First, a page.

The retirement gratuity in favour of former ACC boss Val Collier was recently tabled in Parliament by the Majority Leader, Hon Edward M. Turay.
Val Collier, who was the first Anti-Corruption Commissioner from the period 1st April, 2000 to 8th November, 2005 was receiving a monthly basic salary of Le 8, 410,647 with an annual basic salary of Le 100, 927,764.
His retirement gratuity is 15% of his basic annual salary for each year which is Le 15, 139, 165 for a number of five years for which his gross retirement gratuity is Le75, 695,823.
Seen to be denied of his right, the former ACC boss wrote a letter of petition to President Koroma on September 11, 2008.
In that letter he claimed that injustice was perpetrated against him in November, 2005 when acting in contravention of the provisions of sec 2 sub sec 5 and 5 of the ACC 2000; where he said he was summarily removed from office out of vindictiveness and persecution for which he was made to answer to charges of contempt and also face Parliamentary inquiry on allegations of misappropriation.
He petitioned that he was also deprived of all benefits due him after rendering faithful and unalloyed services to the state of Sierra Leone and for his insistence in upholding the tenets of the job he was appointed to do without any fear or favour.
Val Collier also petitioned that his Human Rights regarding his freedom of movement as enshrined in the constitution was also interfered with to the extent that on one occasion he had to lodge a protest with the Solicitor General. “Documentary evidences also exists which indicate that it was a deliberate act to deprive me of my rights and benefits even after the Parliamentary Inquisition, no matter how hard they tried they were unable to convict or prove my wrong doing; and I made it a point of duty to bear it all in silence firm in the belief that history will absolve me”,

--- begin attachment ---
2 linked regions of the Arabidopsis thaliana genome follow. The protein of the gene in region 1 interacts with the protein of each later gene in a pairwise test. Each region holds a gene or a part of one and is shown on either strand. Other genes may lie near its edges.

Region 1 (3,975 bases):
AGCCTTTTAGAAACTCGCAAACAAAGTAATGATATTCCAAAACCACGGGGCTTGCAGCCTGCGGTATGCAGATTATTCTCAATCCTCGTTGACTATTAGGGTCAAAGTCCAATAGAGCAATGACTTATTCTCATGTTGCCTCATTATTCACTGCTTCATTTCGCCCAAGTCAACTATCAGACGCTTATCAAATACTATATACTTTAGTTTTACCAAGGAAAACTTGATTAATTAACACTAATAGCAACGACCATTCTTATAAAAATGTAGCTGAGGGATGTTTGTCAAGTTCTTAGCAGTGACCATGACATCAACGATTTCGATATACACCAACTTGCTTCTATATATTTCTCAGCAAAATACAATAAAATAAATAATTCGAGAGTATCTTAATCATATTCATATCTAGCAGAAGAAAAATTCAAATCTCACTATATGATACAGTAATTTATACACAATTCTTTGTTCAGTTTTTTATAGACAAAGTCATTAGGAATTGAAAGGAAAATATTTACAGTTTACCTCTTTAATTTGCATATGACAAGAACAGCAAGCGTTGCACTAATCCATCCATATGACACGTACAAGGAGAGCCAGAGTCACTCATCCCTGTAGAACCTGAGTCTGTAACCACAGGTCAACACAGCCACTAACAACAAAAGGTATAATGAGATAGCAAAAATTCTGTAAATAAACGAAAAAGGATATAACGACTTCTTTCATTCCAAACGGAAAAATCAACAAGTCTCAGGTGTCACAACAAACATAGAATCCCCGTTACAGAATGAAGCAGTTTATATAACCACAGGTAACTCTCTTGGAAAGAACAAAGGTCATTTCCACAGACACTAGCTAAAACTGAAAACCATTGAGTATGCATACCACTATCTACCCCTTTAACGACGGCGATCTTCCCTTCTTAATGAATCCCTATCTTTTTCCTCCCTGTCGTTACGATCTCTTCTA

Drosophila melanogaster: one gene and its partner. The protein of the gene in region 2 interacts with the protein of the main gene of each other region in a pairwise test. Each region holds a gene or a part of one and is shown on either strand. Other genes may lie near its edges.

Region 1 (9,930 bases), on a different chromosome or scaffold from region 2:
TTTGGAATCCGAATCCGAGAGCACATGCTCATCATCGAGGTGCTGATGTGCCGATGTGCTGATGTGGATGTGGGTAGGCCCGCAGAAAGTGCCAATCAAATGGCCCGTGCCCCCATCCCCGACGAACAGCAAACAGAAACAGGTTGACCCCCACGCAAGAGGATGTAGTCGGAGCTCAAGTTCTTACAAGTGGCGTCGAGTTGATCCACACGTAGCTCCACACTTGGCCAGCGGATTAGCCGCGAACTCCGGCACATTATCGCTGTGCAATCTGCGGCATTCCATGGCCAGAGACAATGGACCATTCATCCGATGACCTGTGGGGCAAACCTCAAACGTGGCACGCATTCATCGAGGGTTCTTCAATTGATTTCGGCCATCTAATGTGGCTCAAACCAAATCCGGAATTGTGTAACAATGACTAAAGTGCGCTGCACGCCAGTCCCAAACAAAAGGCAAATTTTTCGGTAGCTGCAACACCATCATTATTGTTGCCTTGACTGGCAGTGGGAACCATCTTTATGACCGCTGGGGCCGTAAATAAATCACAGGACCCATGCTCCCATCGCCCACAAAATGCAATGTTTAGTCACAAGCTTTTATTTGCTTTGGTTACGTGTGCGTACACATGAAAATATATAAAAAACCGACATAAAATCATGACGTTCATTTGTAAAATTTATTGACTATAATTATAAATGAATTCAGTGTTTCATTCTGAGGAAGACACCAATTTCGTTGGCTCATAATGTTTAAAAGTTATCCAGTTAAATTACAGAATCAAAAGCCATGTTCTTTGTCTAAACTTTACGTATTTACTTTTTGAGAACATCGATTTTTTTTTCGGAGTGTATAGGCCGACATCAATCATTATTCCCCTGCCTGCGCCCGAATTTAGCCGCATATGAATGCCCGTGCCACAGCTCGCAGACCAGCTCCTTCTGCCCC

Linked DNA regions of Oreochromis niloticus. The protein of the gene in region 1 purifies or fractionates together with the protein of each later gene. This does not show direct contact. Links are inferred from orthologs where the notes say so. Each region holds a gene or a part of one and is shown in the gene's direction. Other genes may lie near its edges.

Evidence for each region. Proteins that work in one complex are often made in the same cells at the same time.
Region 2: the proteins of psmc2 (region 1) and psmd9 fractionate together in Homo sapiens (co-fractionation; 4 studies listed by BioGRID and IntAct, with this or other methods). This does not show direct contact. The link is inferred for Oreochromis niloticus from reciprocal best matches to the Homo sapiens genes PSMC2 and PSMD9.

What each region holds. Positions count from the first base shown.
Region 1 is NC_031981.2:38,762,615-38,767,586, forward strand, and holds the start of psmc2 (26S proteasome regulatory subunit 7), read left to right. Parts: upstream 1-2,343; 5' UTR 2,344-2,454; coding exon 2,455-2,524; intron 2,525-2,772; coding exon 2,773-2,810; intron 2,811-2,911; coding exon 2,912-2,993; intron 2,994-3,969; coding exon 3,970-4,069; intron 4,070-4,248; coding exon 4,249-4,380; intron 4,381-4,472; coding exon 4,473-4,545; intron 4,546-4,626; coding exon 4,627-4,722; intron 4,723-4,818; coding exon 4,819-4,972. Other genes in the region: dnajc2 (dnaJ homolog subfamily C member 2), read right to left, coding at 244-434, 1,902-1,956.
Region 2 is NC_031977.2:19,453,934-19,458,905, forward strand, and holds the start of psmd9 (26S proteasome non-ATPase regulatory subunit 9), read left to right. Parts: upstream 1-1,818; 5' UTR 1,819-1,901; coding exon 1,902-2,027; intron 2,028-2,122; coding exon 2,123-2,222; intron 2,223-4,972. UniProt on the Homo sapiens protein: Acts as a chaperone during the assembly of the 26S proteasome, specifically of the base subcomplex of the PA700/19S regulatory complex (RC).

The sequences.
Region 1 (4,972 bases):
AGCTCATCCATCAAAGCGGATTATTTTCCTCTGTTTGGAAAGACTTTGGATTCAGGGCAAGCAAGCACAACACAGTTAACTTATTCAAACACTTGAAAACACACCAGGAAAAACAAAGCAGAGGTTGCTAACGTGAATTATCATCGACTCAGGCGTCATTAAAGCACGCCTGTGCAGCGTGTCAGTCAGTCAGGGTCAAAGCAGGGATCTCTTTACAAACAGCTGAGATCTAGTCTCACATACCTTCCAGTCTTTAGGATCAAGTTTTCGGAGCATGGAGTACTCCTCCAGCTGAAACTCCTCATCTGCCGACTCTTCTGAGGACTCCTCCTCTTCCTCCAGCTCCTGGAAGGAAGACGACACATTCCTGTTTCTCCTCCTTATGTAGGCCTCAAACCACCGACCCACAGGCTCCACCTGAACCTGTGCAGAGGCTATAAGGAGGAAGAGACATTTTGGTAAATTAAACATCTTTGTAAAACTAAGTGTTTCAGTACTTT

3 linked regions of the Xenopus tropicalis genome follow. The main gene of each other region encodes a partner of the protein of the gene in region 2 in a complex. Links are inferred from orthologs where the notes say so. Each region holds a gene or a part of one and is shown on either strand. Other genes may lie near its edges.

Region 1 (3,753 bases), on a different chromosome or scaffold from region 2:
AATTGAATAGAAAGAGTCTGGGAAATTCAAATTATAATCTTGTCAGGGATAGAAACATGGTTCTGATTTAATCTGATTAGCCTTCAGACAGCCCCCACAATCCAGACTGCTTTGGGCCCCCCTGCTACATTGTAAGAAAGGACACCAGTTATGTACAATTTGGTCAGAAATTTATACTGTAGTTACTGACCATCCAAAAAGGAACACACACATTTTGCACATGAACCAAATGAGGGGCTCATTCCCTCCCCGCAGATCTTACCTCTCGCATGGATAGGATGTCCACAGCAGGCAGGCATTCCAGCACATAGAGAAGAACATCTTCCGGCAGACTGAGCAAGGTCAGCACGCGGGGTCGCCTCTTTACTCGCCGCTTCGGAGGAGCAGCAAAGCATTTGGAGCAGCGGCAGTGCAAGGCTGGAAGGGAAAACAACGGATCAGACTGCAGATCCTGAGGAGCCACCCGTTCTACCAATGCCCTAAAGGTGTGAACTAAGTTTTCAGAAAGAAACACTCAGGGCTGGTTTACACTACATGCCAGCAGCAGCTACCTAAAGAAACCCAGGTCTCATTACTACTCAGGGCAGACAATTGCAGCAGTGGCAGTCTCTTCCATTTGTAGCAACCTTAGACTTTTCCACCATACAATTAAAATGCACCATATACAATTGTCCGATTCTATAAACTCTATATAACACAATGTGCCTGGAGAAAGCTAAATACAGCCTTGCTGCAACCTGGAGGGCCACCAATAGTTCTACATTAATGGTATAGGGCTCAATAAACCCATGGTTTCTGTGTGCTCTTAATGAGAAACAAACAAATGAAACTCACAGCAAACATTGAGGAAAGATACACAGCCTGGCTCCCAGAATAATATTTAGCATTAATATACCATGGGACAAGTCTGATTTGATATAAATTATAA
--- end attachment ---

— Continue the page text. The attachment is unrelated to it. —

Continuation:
He narrated that one of the crimes he was accused of by the then Speaker in an unprecedented public outburst, was that he arrogated to himself the authority of fixing his salary and exorbitantly lavish Government funds on himself. “When I was unexpectedly called upon to take office as Head of ACC in February 2000, I was still serving as Secretary to the Cabinet; and all I had then to start in the office was a copy of the ACC Act, minus any accommodation, staff or funding. “Granted that I did not then negotiate my salary with Parliament, I at that time had so much on hand to attend to not to talk of finding my way around this new uncharted field of endeavor, being the first of this kind in Sierra Leone”
He disclosed that as he believed he was called upon to serve in such capacity, wherein moral rectitude and integrity were the hall marks one must endeavor to live up to; and considering the fact that there was at that time no conditions of service in place for Commission’s staff, it would have been selfish to consider himself first. The salary issue he went on, took two years before Staff conditions were given due consideration; after which the Minister of Finance gave him conditions of service and the emoluments in close parity to that of third line Officers serving as Directors.
The petitioner further observed that Parliament scrutinized all the Commission’s budgets without any complaint or reservation for a period of five years and that non compliance would have been raised after these scrutinies. “Mention should be made of the fact that my successor in office was granted substantial increase and emoluments and other benefits by the very same Parliament that had publicly and wrongfully accused me of exorbitantly lavishing State funds on my self. What a travesty of Justice”, he said.
He prayed that his terminal benefits due him following his sudden removal from office in November 2005 be made and severance pay be granted him in lieu of no prior notice given for his removal from office and his outstanding telephone bills which the Commission deliberately refused to Honour during 2005 fiscal year, be settled.
By Ishmael Bayoh